Next Draft of Non-competition Legislation — Hearing on October 7

We’ve had great input from many sources regarding our proposed legislation on non-competition agreements which we last released in July.  Representative Ehrlich and I are pleased to now publish a next draft for continued input.

Click  here to see the full text of the new draft.   We’ve attempted to simplify and clarify the legislation and also to respond to numerous specific points.  We look forward to continuing to listen to reactions to the draft.

The legislation is designed to give employers incentives to consistently write narrow, fair non-compete agreements — agreements that protect legitimate emloyer interests without unduly hampering employees who need to leave their job.  The basic approach is to create safe harbor terms — six month agreements narrowly limited in geographic and activity scope — that will be reliably enforced, while placing employers at risk of non-enforcement and attorneys fees awards if they go beyond those terms.  For a more detailed analysis, see the website of the lead attorney drafter of the legislation, Russell Beck.

A formal hearing on the legislation will be held at 10:30AM on October 7 in Room A-2 in the state house.   If you know you would like to testify and would like to coordinate with our testimony, please be in touch with Caroline Huang at the following e-mail:  info@ProhibitRestrictiveEmploymentCovenants.net

Published by Will Brownsberger

Will Brownsberger is State Senator from the Second Suffolk and Middlesex District.

6 replies on “Next Draft of Non-competition Legislation — Hearing on October 7”

  1. 27L(b)(m) shall not apply to … covenants not to solicit employees of the employer

    That makes me sad.

    These covenants severely hamper employee mobility, and vibrant tech markets are all about employee mobility. Restricting the ability of people to find out about better opportunities is bad for our economy.

    We no longer work for the same company for our entire career. We move from company to company. We no longer owe any one company the entirety of our professional development. It’s ethically questionable for a company to lay claim to something it didn’t create: the professional network of the employee.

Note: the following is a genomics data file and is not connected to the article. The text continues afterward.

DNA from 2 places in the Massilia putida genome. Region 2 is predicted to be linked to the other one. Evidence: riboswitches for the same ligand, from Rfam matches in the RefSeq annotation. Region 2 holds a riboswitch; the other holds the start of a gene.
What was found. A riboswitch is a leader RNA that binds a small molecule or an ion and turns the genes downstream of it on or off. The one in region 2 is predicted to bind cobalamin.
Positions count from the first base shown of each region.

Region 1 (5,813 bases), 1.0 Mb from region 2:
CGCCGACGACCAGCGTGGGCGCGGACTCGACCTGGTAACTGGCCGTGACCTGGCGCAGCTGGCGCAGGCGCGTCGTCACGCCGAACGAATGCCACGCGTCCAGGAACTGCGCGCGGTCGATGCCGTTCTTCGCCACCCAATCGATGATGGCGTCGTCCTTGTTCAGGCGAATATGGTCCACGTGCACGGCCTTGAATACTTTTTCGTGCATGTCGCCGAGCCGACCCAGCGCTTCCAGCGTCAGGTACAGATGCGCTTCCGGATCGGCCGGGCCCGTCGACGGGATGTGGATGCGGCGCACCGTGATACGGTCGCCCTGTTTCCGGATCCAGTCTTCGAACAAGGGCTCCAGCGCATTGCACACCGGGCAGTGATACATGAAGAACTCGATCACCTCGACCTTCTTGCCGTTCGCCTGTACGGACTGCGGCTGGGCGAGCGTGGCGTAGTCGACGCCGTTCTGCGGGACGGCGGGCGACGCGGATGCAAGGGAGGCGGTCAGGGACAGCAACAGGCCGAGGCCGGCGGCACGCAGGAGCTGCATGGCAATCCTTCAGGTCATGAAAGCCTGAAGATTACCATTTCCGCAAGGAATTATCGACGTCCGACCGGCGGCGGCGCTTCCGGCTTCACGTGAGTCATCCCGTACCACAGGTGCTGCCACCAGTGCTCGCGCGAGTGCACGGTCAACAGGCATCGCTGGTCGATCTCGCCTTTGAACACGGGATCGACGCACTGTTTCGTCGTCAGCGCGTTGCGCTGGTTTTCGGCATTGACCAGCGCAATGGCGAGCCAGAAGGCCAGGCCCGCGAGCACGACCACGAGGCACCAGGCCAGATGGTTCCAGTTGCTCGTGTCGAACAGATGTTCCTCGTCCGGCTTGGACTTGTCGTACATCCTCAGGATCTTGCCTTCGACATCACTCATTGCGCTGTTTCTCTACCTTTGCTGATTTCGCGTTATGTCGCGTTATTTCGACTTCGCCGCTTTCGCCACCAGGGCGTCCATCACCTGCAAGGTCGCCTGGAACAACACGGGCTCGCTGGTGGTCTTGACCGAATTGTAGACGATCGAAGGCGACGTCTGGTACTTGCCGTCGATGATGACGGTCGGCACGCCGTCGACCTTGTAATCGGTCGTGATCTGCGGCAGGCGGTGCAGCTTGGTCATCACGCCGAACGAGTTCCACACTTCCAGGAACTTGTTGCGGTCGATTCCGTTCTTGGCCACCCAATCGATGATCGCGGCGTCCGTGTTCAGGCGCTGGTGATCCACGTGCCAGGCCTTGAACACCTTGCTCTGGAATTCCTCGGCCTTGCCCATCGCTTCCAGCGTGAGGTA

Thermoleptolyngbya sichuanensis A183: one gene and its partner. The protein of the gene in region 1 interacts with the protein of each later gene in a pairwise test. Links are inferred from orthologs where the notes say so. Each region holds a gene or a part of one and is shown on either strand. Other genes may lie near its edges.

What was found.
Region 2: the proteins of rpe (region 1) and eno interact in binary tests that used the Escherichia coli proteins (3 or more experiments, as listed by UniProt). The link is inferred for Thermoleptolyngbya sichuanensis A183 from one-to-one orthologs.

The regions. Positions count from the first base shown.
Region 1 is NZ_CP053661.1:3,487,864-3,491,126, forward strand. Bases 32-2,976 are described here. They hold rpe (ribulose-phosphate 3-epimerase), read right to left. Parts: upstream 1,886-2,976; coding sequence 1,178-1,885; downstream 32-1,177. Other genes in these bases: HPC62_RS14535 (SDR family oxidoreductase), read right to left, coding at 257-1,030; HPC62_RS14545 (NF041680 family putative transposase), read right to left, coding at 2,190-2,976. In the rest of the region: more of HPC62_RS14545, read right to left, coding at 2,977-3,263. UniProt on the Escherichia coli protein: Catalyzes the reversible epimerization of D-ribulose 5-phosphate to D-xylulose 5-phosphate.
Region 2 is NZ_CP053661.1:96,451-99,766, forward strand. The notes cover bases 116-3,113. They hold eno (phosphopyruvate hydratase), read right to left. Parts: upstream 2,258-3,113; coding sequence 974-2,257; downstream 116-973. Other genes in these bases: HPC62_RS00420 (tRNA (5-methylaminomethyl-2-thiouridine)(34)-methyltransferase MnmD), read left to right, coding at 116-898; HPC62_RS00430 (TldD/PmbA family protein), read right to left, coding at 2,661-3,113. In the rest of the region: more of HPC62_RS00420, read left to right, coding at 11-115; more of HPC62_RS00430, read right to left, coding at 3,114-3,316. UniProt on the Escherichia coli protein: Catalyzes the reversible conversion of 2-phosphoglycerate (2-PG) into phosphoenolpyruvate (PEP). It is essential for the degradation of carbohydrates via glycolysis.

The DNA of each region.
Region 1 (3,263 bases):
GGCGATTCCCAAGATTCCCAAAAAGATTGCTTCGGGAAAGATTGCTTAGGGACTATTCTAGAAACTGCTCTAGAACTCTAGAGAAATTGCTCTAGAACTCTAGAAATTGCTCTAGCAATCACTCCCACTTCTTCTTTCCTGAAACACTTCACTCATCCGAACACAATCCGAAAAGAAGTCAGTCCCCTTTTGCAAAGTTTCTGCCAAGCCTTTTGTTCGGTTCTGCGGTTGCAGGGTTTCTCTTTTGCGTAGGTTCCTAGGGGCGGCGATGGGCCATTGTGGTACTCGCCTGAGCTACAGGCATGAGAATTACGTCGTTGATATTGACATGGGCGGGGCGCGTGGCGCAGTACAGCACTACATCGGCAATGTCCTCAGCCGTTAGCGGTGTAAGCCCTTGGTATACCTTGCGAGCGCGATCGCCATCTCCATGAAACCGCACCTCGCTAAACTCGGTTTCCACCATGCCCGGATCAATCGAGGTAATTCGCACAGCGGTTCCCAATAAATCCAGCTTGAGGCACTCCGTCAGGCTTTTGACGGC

If you cannot reverse the sense of that statement, then I hope you’ll take this up on the next round. So called “anti-poaching” agreements are far more damaging to high-tech workers than non-competes.

    1. Thanks, Chris.

      I take your point and I expect to look at the issues further. I do think it has to wait for the next round — we have enough on our hands with changes in one law. We can look at related areas after we see where we stand with this.

      /w.

  2. Will, I haven’t had a chance to study this particular bill, but I do generally feel that some employers have abused noncompete agreements and employees in these situations are in a very weak bargaining position. Establishing the kinds of guidelines that you describe sounds like a very positive step.

  3. Will, I have taken the time to review the bill and would like to know the status of where it is at now? The most current information I can find is 3 months old. I strongly support this bill. As a small business owner I have the opportunity to hire unemployed salespeople from a national competitor but they are all tied to an unreasonable nationwide non-compete. I look forward to your response.

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